Before the break he says, ZSCHAaaah-ON, instead of Haaaaah-MON, for Jamon - the wonderful Spanish cured ham. Puleez. Just call it ham then. Those cute blue (?) eyes are having to make up for a lot today. He’s saying it over and over. How could no one have told him that he’s butchering the word? Jed tastes the Jamon and pronounces it the best HAM he’s ever had. You’re learning J-man.
Luckily, we leave the Jamon debate for the moment while he deals with his melon. I thoroughly approve of his expert handling of this fruit. He cuts off both ends, stands it on a flat end and, using his chef’s knife in a downward motion, peels the skin off the cantaloupe. Friends, I do this when chopping and peeling ANYTHING, except perhaps a banana. It makes for neater edges. It allows the peeler to grab onto something and also you can suck the juice out of the cut ends if you want (oh, ok maybe that’s just me)– and, of course, that’s when I’m peeling an orange, not an onion, for goodness sake.
He’s showing Jed how to shave the skin off and then halve it and scoop out the seeds. “I’ve never seen one of these.” Jed exclaims. Tyler doesn’t know what he means. He explains that he’s NEVER seen a whole cantaloupe before, he’s only seen the pieces. Oh my, our young people are in more trouble than I thought. Someone should make a movie about that.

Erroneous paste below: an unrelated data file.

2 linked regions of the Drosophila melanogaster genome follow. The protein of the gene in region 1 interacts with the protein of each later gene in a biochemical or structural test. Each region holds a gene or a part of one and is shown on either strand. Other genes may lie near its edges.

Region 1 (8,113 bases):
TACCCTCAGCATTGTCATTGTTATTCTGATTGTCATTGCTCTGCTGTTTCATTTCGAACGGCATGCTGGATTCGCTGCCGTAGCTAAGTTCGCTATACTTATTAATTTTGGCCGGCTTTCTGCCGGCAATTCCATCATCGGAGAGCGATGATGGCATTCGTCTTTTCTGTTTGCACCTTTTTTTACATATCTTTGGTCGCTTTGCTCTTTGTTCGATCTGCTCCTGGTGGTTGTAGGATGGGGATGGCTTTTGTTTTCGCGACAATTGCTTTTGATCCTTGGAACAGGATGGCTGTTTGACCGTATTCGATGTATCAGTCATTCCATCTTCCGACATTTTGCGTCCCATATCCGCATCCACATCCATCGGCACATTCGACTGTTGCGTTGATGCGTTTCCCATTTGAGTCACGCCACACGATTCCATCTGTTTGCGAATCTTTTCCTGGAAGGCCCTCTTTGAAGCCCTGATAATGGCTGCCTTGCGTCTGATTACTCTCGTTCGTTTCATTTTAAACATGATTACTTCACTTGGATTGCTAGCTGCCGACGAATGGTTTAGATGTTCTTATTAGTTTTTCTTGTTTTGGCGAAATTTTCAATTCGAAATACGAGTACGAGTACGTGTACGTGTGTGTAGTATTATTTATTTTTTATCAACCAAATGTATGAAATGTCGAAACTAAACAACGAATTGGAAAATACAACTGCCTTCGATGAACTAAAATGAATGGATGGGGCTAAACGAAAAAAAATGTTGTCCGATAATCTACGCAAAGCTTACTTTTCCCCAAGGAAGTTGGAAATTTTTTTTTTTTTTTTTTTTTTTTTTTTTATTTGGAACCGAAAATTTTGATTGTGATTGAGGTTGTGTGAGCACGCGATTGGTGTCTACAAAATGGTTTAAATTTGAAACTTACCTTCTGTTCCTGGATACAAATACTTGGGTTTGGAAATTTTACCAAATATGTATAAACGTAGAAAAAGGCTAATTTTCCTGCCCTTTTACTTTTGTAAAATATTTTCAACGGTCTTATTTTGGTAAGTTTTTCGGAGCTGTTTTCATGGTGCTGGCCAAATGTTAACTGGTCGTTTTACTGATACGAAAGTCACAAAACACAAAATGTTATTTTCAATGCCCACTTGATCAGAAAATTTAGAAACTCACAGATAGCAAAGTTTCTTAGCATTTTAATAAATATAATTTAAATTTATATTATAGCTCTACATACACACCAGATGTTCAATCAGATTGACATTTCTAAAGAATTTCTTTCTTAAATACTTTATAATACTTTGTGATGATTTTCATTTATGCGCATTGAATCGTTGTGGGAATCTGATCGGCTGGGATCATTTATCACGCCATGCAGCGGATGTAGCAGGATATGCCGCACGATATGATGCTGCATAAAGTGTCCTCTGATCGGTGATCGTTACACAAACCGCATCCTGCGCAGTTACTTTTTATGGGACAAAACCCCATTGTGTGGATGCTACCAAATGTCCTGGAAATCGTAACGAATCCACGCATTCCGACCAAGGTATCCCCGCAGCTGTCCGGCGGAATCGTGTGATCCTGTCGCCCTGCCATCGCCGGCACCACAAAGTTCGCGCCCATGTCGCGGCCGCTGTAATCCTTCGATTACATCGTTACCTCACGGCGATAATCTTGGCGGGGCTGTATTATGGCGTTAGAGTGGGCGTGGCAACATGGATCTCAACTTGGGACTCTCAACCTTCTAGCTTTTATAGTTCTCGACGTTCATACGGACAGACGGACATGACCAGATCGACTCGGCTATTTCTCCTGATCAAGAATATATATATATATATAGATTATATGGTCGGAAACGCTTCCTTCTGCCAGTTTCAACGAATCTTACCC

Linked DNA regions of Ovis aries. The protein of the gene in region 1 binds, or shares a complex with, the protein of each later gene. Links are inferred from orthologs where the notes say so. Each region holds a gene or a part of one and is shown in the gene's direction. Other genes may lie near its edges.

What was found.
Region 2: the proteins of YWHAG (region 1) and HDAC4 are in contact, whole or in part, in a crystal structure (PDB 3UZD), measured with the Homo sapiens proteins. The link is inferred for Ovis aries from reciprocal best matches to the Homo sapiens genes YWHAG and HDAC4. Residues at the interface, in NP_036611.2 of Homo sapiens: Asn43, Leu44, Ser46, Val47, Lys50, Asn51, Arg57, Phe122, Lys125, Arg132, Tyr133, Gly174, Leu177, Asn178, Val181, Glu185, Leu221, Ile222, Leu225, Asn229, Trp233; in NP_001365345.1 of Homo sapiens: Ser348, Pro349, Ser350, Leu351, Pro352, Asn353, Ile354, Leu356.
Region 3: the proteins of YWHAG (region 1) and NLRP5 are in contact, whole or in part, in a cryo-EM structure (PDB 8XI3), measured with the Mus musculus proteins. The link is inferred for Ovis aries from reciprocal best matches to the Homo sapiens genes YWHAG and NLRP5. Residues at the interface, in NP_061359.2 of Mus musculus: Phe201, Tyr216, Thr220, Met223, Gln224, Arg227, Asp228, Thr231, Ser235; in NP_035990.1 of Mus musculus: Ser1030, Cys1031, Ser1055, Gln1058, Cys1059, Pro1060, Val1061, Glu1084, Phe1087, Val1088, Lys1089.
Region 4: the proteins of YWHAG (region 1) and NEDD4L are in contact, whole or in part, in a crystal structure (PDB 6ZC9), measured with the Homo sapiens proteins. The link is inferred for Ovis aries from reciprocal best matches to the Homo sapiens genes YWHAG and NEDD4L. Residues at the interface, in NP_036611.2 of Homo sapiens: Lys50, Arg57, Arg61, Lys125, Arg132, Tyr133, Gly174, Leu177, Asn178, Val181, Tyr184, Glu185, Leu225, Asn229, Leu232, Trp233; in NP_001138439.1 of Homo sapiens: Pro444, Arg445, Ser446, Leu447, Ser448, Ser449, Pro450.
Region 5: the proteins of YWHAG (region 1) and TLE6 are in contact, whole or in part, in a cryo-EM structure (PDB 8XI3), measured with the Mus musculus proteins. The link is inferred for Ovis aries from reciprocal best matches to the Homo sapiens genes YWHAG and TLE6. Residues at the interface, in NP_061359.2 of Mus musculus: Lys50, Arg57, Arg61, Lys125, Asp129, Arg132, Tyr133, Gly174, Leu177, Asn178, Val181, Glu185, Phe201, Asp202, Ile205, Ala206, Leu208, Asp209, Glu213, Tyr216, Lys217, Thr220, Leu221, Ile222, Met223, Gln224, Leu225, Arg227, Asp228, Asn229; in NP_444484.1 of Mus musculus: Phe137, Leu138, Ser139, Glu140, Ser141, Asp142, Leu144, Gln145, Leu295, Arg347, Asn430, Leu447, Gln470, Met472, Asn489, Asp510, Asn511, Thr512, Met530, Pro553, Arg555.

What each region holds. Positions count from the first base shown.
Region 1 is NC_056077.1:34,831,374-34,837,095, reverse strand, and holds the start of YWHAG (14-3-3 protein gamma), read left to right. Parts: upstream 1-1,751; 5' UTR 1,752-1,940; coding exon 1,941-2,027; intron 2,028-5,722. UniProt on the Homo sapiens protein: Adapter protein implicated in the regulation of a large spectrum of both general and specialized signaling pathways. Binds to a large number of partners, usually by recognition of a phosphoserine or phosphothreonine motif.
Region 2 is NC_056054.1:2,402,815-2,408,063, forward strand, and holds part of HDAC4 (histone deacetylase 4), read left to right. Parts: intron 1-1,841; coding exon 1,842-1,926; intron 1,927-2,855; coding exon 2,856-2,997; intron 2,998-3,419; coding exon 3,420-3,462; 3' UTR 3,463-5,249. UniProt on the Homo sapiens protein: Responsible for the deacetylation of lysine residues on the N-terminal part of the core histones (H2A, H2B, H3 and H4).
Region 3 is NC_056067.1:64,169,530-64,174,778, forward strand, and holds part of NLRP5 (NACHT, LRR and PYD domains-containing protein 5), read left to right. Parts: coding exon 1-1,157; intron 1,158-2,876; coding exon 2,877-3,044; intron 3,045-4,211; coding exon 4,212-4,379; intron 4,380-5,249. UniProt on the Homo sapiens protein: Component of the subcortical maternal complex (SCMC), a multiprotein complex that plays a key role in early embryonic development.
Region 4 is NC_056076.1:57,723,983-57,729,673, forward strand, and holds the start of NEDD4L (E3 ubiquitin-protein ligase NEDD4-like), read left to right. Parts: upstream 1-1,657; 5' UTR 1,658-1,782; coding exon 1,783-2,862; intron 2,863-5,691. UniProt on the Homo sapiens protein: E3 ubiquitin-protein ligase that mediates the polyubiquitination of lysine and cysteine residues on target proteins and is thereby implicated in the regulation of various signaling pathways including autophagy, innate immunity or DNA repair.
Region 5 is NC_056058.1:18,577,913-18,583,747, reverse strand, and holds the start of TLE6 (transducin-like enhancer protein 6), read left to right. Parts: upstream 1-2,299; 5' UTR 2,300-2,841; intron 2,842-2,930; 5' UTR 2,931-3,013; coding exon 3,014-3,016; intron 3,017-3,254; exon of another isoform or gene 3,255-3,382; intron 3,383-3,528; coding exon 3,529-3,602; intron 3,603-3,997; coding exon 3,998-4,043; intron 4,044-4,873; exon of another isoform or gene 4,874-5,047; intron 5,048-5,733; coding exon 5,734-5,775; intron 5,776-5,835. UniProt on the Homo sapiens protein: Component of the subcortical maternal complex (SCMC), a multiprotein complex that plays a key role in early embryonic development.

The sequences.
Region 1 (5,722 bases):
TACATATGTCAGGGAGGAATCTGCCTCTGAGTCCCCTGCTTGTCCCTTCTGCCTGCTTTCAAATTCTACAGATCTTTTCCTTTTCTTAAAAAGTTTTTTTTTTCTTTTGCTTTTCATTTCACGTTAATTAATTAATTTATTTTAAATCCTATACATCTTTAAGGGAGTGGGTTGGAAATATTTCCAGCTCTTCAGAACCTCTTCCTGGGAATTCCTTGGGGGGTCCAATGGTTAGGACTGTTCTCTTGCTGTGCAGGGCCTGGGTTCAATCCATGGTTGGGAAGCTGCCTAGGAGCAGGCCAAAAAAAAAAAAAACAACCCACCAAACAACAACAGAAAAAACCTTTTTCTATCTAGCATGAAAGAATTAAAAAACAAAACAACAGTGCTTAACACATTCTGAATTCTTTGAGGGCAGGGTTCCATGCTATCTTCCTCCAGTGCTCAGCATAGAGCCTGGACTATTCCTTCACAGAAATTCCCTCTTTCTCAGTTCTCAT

Tyler will not quit saying ZschaaaahMON for Jamon (HaaahMON). We have a problem, Houston…New York AND LA. Wait a minute, didn’t he mention at the beginning of the show that he got this misbegotten tortilla recipe from someone in Barcelona? Now, there are Castilians and then there are Catalons. In Castilla (Madrid and surrounds), it would unequivocally be Hahhh-MON. But these Catalons (Barcelona is their capital)…they have a poetic culture and perhaps - like the Portuguese do at the END of their words - they zscheush at the beginning, resulting in a zschaaaahMON. So could it be that I’m misinformed?